Karen Rodrigue, 23, was one of a group of city folk who had left the Big Easy behind for a chance to learn what all the Smoky yarns were based upon.
"The fall trip is always one of the most popular," said Byron Almquist, leader of our trip into the forest. "It seems like everyone has heard about the fall colors, and they all want to see it. People who wouldn't normally think about backpacking are willing to give it a try."
That includes Ash Tabir, another trekker, a physician whose native country was Pakistan. "When I first came to this country, I flew into the Northeast," he recalled. "It was the fall, and as we circled the countryside I saw all these incredible colors. It was unbelievable. I had never seen this before. I didn't know what was happening. I remember asking if these Americans painted their trees this way."
The color magic happens as a matter of survival, during a process botanists call abscission. When the shorter days and cooler temperatures signal winter's approach, trees, like animals, prepare for the coming rigors by building a wall of protection. Animals store fat, seek shelter, and retreat into various states of slowed animation. The great hardwoods of the deciduous forest follow that pattern by closing all openings, all spots vulnerable to freezing cold.
It begins at the stem of the leaves. Sensing the threatening chill, the tree closes off the stem by forming a layer of cork, a small yet strong wall that blocks the flow of water from the roots. That one miraculous step stirs the palette that eventually paints fall's colors.
Each leaf contains many coloring pigments, but the most dominant by far is the green of chlorophyll, the vital food-producing chemical. Chlorophyll, however, cannot be sustained without water from the roots. When the cork layer seals the stem from the tree, the chlorophyll begins to break down.
As the chlorophyll dissipates, other pigments that had been masked take over, and the show begins: Reds, yellows, oranges, and a staggering combination of the three turn a quiet withdrawal into a wild celebration.
That party is standing-room-only in the Appalachians, where deciduous trees dominate mountainsides for hundreds of miles.
Almquist steered Rodrigue and her friends to the heart of the show, aiming for the Nantahala National Forest, just south of the Great Smoky Mountains National Park. While the park has made the name Smoky famous, it also made it generic to the entire southern half of the range. When Southerners say they're "going to the Smokies" it could mean either the park or the wild and beautiful folds of the range that surround it. Much of the region is managed under restricted use, as wilderness areas, national forests, or other state and federal preserves.
In 1970 most of the area was included in the Southern Appalachian Biosphere Reserve, part of a United Nations program that seeks to balance development with protection of this important and unique ecosystem. It came not a moment too soon. Since 1980, theme parks and time-share condos have spread like cancer, consuming every unprotected valley.
The park always draws the most attention, feeling the press of nine million visitors each year, the most popular spot in the national park system. Most simply drive through, spending less than six hours within the park boundaries, even during the fall. But many others come for extended stays, drawn by the park's 800 miles of trails, including a section of the famed Appalachian Trail. During the peak summer and fall seasons, trail shelters and designated campsites along this and other popular trails can be filled for days on end.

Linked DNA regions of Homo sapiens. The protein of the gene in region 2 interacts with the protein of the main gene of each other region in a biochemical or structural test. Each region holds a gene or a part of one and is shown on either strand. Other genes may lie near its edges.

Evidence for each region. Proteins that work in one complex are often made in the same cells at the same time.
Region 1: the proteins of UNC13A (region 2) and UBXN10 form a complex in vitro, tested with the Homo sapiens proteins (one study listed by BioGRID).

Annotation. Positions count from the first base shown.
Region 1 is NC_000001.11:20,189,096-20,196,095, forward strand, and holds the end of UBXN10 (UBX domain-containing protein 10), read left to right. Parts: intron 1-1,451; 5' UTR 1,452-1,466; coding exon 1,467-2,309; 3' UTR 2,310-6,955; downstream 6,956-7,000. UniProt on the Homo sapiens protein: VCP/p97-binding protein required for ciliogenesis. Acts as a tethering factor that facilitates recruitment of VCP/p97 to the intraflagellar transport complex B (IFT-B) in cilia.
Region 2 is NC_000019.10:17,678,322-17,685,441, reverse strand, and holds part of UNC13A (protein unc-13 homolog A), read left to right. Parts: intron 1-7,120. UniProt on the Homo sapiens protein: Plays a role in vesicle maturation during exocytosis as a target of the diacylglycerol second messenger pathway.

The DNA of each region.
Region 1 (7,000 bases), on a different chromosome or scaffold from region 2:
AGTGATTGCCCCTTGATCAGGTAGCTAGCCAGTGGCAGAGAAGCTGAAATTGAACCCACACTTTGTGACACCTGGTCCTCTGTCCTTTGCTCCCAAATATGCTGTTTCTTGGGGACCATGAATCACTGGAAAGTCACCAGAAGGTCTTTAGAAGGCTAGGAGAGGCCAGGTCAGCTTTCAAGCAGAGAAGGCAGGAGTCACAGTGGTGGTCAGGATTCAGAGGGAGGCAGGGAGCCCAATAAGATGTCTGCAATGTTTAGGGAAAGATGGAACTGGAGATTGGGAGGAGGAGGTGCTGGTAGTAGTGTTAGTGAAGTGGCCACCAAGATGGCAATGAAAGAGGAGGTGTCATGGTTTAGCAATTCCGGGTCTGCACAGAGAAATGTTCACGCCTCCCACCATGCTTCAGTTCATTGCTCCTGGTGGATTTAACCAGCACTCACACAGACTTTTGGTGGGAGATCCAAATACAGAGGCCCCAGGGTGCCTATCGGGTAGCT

But the surrounding national forests and wilderness areas offer just as much beauty, plus one overpowering reason to avoid the park: far fewer people.
Almquist likes the Joyce Kilmer-Slickrock Wilderness, a 17,013-acre preserve just south of the park that offers a sampler of the best aspects of this landscape. Straddling the Tennessee-North Carolina border, it protects some of the highest and wildest sections of Nantahala and Cherokee National Forests, with peaks topping 5,300 feet. There are even "bards"mountaintops covered with rhododendron instead of trees, offering that rare eastern mountain treat: a vista.
The Kilmer-Slickrock name is a giveaway to the beauty of the area. Joyce Kilmer was the soldier-poet of World War I, immortalized by his poem "Trees." His wilderness includes some of the last virgin stands of hardwoods in the east, woodland giants that do his poem justice.
Slickrock is the name of a wild creek whose beautiful waterfalls cascade over rocks wearing slick suits of algae and moss. Its watershed is among the wildest patches of habitat left in the nation east of the Mississippi River, twisting and turning through draws thickly forested by virgin timber, tumbling into pools harboring wild trout.
Almquist's 14-hour drive has brought our group to the edge of the wilderness at a spot named Deal's Gap, where U.S. Highway 129 reaches the south side of Calderwood Lake. A local hiker listening to the flatlanders' enthusiastic oohs and aahs gives a small sniff of disapproval.
"It ain't as purty as usual," he offers. "We had a rail dry year. That hurts the colors. Makes 'em fall early, too."
To less accustomed eyes, though, the show is a hit.
Details mentioned in this article were accurate at the time of publication